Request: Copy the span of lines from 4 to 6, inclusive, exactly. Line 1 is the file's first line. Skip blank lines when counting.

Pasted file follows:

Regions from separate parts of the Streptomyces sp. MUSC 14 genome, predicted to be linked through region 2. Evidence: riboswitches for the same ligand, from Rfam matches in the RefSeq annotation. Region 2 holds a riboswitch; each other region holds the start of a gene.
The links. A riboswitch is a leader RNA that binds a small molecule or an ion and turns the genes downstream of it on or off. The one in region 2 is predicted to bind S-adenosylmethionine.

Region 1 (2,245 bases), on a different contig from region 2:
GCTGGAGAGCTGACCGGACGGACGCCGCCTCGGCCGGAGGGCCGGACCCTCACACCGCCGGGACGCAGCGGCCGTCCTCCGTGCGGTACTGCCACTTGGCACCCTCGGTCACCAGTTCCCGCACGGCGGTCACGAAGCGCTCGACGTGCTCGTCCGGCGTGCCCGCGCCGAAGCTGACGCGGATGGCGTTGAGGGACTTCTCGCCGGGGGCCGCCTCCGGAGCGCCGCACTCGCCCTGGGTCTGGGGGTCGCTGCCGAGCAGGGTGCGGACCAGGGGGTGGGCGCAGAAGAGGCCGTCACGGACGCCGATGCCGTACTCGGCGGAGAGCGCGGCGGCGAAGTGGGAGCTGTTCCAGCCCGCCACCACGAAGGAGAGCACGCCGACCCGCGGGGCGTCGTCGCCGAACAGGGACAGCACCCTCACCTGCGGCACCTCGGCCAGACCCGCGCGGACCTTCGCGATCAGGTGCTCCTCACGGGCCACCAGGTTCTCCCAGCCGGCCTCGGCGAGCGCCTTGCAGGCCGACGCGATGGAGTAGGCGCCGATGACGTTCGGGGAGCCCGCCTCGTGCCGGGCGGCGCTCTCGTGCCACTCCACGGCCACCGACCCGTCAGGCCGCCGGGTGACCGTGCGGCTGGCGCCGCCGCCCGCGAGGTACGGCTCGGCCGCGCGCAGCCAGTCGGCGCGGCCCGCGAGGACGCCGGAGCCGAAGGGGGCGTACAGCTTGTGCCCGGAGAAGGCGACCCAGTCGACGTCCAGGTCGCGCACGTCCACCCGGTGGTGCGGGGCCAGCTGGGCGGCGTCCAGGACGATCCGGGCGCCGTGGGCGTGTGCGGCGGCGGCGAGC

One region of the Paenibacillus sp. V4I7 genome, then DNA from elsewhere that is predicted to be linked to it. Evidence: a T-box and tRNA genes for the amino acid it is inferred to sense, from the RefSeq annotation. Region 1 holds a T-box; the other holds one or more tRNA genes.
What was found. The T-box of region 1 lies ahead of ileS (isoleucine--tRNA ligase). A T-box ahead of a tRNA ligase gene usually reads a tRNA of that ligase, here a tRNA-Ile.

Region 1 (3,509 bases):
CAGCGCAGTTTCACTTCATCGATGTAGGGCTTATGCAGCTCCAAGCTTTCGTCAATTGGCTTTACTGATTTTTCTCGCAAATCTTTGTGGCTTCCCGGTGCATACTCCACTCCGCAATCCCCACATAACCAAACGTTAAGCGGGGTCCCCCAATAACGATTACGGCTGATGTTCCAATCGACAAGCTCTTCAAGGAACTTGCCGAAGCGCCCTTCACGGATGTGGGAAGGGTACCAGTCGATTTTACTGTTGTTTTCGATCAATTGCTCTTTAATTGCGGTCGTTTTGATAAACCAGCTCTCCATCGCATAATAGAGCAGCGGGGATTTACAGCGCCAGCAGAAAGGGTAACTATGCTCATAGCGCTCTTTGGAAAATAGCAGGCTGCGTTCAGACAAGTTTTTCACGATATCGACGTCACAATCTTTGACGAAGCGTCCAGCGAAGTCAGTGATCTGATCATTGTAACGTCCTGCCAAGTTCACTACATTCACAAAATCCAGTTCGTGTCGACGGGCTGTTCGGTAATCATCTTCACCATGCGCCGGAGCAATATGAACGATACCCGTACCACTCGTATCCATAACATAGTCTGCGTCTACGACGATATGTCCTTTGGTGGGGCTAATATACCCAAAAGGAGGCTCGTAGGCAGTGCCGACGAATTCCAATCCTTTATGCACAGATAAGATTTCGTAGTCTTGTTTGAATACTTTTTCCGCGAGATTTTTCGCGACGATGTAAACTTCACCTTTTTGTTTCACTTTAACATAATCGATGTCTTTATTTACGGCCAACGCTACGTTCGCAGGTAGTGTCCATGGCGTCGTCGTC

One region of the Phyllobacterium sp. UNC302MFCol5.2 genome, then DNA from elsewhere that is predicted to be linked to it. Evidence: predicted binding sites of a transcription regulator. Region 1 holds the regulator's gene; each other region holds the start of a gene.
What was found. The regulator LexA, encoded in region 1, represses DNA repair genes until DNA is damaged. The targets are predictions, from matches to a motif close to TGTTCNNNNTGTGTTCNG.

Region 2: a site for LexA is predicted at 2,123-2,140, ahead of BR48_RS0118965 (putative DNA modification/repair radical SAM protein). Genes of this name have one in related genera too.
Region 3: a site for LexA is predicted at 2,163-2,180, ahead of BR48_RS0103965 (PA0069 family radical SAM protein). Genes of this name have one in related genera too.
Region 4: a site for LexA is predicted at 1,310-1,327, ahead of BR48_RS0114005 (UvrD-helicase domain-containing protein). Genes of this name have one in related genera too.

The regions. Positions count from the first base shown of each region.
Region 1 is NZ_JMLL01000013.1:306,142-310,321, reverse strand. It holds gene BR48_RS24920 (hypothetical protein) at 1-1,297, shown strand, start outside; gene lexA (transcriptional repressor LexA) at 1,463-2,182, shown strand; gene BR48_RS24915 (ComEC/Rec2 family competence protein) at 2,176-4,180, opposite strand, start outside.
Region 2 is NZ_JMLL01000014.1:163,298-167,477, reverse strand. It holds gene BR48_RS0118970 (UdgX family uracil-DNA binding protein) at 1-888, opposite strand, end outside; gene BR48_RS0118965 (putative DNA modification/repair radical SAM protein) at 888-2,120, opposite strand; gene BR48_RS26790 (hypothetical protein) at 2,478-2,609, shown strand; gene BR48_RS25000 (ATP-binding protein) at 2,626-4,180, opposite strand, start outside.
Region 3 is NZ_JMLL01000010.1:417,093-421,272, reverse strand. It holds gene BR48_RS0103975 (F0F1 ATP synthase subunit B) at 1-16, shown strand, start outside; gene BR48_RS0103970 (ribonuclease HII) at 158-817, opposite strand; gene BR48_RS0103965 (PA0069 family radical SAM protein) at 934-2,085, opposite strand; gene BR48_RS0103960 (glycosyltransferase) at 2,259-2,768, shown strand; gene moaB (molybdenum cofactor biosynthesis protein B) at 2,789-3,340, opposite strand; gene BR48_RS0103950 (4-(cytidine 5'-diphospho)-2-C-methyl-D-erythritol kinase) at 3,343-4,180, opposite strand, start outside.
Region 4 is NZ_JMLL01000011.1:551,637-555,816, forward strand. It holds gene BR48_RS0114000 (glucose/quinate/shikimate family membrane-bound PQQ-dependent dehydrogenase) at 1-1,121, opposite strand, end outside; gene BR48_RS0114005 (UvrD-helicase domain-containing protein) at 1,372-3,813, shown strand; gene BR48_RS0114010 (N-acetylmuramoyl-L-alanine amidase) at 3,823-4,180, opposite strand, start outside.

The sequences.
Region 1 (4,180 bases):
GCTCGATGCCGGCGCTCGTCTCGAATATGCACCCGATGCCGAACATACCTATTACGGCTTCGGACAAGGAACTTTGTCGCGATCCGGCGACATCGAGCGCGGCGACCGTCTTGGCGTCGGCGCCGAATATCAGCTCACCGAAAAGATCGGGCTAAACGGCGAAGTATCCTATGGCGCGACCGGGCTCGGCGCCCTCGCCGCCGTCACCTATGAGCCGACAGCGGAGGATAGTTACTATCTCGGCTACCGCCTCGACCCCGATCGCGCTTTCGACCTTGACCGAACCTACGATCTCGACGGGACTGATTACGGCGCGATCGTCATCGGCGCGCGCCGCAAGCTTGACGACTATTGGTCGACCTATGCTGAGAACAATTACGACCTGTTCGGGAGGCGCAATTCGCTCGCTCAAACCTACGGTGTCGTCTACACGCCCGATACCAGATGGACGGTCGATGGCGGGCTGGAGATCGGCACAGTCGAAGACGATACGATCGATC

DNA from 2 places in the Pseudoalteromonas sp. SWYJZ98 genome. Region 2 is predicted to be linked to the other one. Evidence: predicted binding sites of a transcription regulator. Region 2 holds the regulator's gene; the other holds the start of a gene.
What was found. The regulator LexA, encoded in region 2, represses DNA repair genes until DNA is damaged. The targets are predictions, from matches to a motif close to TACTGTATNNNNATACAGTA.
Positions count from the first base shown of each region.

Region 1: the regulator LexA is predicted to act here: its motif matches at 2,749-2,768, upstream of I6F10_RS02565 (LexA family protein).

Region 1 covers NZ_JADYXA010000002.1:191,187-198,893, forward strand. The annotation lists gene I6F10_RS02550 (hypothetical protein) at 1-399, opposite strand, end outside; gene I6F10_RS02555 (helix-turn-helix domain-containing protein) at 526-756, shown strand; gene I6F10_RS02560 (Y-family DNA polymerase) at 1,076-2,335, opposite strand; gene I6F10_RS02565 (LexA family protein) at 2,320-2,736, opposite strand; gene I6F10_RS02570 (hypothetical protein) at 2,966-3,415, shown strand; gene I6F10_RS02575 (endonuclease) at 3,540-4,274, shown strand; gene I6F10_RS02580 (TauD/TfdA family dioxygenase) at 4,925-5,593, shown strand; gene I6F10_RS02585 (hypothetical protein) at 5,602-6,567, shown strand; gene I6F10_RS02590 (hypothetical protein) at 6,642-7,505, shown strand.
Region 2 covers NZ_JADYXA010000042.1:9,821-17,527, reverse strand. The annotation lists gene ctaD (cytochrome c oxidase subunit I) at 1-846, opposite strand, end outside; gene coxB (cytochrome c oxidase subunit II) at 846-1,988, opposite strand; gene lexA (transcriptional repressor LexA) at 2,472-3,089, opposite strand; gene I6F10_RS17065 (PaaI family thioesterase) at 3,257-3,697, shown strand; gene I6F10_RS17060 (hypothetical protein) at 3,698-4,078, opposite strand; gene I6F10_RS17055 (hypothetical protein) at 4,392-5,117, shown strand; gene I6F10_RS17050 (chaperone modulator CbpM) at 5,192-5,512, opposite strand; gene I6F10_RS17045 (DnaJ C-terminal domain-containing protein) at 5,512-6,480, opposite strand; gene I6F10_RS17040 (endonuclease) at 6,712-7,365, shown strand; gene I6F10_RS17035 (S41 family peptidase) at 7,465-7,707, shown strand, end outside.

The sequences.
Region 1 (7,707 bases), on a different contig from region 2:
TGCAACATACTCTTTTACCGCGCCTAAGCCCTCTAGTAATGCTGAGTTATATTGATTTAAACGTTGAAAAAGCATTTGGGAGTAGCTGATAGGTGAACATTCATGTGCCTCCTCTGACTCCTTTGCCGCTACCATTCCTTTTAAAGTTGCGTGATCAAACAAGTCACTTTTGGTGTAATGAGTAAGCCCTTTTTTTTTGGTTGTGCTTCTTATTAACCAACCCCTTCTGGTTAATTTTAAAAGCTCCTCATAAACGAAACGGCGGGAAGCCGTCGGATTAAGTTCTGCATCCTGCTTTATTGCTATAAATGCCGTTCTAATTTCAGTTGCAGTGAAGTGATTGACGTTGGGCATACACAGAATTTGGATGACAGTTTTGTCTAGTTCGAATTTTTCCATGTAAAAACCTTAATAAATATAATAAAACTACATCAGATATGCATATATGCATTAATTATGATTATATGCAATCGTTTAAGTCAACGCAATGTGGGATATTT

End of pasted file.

GCTGGAGAGCTGACCGGACGGACGCCGCCTCGGCCGGAGGGCCGGACCCTCACACCGCCGGGACGCAGCGGCCGTCCTCCGTGCGGTACTGCCACTTGGCACCCTCGGTCACCAGTTCCCGCACGGCGGTCACGAAGCGCTCGACGTGCTCGTCCGGCGTGCCCGCGCCGAAGCTGACGCGGATGGCGTTGAGGGACTTCTCGCCGGGGGCCGCCTCCGGAGCGCCGCACTCGCCCTGGGTCTGGGGGTCGCTGCCGAGCAGGGTGCGGACCAGGGGGTGGGCGCAGAAGAGGCCGTCACGGACGCCGATGCCGTACTCGGCGGAGAGCGCGGCGGCGAAGTGGGAGCTGTTCCAGCCCGCCACCACGAAGGAGAGCACGCCGACCCGCGGGGCGTCGTCGCCGAACAGGGACAGCACCCTCACCTGCGGCACCTCGGCCAGACCCGCGCGGACCTTCGCGATCAGGTGCTCCTCACGGGCCACCAGGTTCTCCCAGCCGGCCTCGGCGAGCGCCTTGCAGGCCGACGCGATGGAGTAGGCGCCGATGACGTTCGGGGAGCCCGCCTCGTGCCGGGCGGCGCTCTCGTGCCACTCCACGGCCACCGACCCGTCAGGCCGCCGGGTGACCGTGCGGCTGGCGCCGCCGCCCGCGAGGTACGGCTCGGCCGCGCGCAGCCAGTCGGCGCGGCCCGCGAGGACGCCGGAGCCGAAGGGGGCGTACAGCTTGTGCCCGGAGAAGGCGACCCAGTCGACGTCCAGGTCGCGCACGTCCACCCGGTGGTGCGGGGCCAGCTGGGCGGCGTCCAGGACGATCCGGGCGCCGTGGGCGTGTGCGGCGGCGGCGAGC

One region of the Paenibacillus sp. V4I7 genome, then DNA from elsewhere that is predicted to be linked to it. Evidence: a T-box and tRNA genes for the amino acid it is inferred to sense, from the RefSeq annotation. Region 1 holds a T-box; the other holds one or more tRNA genes.
What was found. The T-box of region 1 lies ahead of ileS (isoleucine--tRNA ligase). A T-box ahead of a tRNA ligase gene usually reads a tRNA of that ligase, here a tRNA-Ile.